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Outcomes of Hypothermia After Cardiac Arrest
Abstract & Commentary
By Michael H. Crawford, MD
Source: Dumas F, et al. Hypothermia after cardiac arrest effective in both shockable and nonshockable patients? Circulation 2011;123:877-886.
Current guidelines recommend hypothermia for comatose survivors of out-of-hospital cardiac arrest in whom return of circulation has been achieved. This observational study from Paris, France, evaluates the outcomes of hypothermia in such patients comparing those whose presenting rhythm was ventricular tachycardia (VT) or fibrillation (VF) to those with pulseless electrical activity (PEA) or asystole. Hypothermia to a body temperature between 32° and 34° degrees Celsius was done for 24 hours, then passive re-warming was allowed. Over 9 years, 1145 non-traumatic out of hospital cardiac arrest patients were successfully resuscitated in the field and admitted to their ICU. VT/VF was the initial rhythm in 708 (62%) and PEA/asystole in 437 (38%). About two-thirds of each group were treated with hypothermia. A good neurological outcome was more common in those with VT/VF who were cooled (44%) compared to those not cooled (29%) and those with PEA/asystole (15% cooled, 17% not). The odds ratio for a good outcome with cooling in VT/VF patients was 1.9 (95% confidence interval [CI], 1.18 to 3.06) whereas in PEA/asystole patients it was 0.71 (95% CI, 0.37 to 1.36). The authors concluded that in a large group of successfully resuscitated but comatose out of hospital cardiac arrest cases, hypothermia is associated with better neurological outcomes in patients presenting with VT/VF as compared to PEA/asystole.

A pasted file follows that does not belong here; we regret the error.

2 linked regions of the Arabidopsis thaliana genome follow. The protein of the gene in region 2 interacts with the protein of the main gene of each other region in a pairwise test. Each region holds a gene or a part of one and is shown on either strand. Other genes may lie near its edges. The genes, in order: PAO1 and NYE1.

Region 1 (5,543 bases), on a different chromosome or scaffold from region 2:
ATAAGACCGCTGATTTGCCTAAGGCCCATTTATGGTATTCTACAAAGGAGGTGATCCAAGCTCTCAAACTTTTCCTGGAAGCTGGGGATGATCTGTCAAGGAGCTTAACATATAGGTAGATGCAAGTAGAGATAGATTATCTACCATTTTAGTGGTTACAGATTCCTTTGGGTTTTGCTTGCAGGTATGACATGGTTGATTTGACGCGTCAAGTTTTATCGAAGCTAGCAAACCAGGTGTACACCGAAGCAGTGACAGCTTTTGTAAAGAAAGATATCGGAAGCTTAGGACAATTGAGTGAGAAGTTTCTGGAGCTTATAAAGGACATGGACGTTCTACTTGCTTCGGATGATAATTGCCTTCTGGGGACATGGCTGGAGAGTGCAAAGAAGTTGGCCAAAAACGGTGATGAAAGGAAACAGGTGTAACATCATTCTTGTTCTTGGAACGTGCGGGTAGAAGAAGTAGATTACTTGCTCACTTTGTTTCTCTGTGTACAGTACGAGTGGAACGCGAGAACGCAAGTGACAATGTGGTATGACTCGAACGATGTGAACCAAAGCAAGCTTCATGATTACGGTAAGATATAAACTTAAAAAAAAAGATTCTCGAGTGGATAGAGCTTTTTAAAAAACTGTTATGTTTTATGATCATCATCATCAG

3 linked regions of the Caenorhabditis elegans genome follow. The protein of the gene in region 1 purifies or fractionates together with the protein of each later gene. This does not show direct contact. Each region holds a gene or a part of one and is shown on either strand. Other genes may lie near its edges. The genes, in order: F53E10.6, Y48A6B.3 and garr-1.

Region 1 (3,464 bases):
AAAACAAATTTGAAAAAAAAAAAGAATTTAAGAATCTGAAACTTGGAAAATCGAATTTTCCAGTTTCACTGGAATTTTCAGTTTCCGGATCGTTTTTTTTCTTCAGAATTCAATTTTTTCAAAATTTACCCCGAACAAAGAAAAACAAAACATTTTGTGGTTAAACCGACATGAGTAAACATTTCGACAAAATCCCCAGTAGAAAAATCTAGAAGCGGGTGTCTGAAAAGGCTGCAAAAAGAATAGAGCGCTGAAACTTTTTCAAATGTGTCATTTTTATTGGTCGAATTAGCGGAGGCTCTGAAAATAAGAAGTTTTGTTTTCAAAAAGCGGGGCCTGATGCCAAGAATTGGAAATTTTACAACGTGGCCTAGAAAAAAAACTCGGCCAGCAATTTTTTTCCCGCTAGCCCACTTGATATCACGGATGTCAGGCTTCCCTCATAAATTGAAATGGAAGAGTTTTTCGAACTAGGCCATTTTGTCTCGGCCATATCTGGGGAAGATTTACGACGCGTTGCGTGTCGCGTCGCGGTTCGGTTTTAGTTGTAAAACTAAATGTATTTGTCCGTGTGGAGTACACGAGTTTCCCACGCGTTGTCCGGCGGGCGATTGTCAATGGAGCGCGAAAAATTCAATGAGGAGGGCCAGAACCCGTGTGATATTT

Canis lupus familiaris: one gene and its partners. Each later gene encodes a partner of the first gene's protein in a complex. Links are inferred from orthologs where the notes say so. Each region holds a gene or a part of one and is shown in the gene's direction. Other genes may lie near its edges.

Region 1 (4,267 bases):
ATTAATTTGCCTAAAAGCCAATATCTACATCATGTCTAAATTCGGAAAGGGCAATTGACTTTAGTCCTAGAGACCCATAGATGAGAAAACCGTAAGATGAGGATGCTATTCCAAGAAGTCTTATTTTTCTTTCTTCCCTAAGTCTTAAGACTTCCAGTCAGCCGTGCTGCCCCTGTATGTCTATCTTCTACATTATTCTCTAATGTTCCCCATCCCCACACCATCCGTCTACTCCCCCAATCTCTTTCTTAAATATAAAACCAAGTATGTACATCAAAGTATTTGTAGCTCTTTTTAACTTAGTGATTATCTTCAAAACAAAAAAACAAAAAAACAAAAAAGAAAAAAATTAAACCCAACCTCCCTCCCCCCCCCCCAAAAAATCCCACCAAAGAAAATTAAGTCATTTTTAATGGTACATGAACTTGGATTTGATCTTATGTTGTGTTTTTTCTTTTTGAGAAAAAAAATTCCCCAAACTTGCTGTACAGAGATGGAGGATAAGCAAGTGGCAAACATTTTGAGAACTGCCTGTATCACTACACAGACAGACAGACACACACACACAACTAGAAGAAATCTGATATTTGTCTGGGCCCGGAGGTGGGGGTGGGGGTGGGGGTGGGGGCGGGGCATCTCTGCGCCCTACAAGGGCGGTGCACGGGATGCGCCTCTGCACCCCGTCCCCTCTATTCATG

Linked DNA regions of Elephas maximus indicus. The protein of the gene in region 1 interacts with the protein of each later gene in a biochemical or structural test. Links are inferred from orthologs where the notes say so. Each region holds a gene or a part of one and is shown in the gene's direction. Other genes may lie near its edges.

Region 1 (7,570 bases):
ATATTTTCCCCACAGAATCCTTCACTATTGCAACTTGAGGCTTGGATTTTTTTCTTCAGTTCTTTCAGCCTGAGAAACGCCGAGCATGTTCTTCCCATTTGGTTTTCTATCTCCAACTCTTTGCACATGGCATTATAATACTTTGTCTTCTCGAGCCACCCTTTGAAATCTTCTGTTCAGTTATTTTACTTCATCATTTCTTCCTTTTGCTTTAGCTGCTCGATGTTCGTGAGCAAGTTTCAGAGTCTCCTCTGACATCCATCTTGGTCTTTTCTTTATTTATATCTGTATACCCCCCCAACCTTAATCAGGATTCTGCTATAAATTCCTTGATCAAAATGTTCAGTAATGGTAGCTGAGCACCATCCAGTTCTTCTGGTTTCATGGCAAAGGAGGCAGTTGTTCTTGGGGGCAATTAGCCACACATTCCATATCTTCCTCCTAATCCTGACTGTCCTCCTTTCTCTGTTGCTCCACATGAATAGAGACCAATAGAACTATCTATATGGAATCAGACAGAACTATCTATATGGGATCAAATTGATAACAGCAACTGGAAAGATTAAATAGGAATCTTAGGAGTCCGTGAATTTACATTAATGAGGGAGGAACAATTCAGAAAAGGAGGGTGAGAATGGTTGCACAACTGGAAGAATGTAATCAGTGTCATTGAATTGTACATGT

This observational study provides insight into the expected results of hypothermia treatment for comatose survivors of out of hospital cardiac arrest. The main conclusion is that patients whose initial rhythm was VT/VF vs PEA/asystole have better outcomes with hypothermia. What is not clear is why. The authors point out that patients with PEA/asystole should not be denied hypothermia based upon their study, since it was not a randomized trial. Also, the hypothermia protocol may need to be different for these patients. In addition, the fact that in the VT/VF group hypothermia patients had better outcomes than those not given hypothermia should not be a blanket prescription for hypothermia in all such patients. There were undoubtedly selection biases between who did and did not get hypothermia in this group. Current guidelines for initiating hypothermia should be followed for all cardiac arrest patients.
The main strengths of this study were the large number of patients and the outstanding urban emergency medical system in Paris. The authors point out that over the 9 years of the study, the use of hypothermia increased. It would have been informative to know more about the decision-making criteria for using hypothermia in these patients. Since the proportion of patients with VT/VF and PEA/asystole who got cooling was about the same, there is probably little bias in the main conclusion of this study.